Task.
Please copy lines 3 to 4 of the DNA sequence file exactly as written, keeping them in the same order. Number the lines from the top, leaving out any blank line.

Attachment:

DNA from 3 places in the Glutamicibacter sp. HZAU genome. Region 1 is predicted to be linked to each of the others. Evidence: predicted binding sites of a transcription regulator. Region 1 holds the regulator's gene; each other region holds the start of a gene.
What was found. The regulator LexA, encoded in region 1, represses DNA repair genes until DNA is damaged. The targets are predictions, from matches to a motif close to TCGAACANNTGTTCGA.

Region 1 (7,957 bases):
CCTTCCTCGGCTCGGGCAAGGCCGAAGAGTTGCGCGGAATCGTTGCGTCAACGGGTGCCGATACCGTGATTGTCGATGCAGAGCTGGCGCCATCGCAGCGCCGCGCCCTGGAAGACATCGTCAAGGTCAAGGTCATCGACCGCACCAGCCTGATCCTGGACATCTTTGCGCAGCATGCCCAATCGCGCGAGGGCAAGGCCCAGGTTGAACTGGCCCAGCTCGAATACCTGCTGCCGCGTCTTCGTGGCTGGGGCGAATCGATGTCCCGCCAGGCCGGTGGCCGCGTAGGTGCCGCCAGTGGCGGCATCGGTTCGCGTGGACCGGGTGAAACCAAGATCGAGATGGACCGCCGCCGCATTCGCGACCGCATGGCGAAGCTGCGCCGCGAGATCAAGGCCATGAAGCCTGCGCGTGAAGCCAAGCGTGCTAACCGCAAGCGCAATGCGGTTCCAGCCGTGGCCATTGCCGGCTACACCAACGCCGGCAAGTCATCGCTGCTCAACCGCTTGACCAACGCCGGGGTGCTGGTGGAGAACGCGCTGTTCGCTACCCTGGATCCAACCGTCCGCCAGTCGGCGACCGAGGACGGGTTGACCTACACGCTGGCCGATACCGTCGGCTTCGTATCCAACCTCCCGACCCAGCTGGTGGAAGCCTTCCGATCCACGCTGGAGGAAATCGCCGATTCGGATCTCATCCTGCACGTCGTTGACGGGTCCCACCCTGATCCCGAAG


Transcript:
Region 1 (7,957 bases):
CCTTCCTCGGCTCGGGCAAGGCCGAAGAGTTGCGCGGAATCGTTGCGTCAACGGGTGCCGATACCGTGATTGTCGATGCAGAGCTGGCGCCATCGCAGCGCCGCGCCCTGGAAGACATCGTCAAGGTCAAGGTCATCGACCGCACCAGCCTGATCCTGGACATCTTTGCGCAGCATGCCCAATCGCGCGAGGGCAAGGCCCAGGTTGAACTGGCCCAGCTCGAATACCTGCTGCCGCGTCTTCGTGGCTGGGGCGAATCGATGTCCCGCCAGGCCGGTGGCCGCGTAGGTGCCGCCAGTGGCGGCATCGGTTCGCGTGGACCGGGTGAAACCAAGATCGAGATGGACCGCCGCCGCATTCGCGACCGCATGGCGAAGCTGCGCCGCGAGATCAAGGCCATGAAGCCTGCGCGTGAAGCCAAGCGTGCTAACCGCAAGCGCAATGCGGTTCCAGCCGTGGCCATTGCCGGCTACACCAACGCCGGCAAGTCATCGCTGCTCAACCGCTTGACCAACGCCGGGGTGCTGGTGGAGAACGCGCTGTTCGCTACCCTGGATCCAACCGTCCGCCAGTCGGCGACCGAGGACGGGTTGACCTACACGCTGGCCGATACCGTCGGCTTCGTATCCAACCTCCCGACCCAGCTGGTGGAAGCCTTCCGATCCACGCTGGAGGAAATCGCCGATTCGGATCTCATCCTGCACGTCGTTGACGGGTCCCACCCTGATCCCGAAG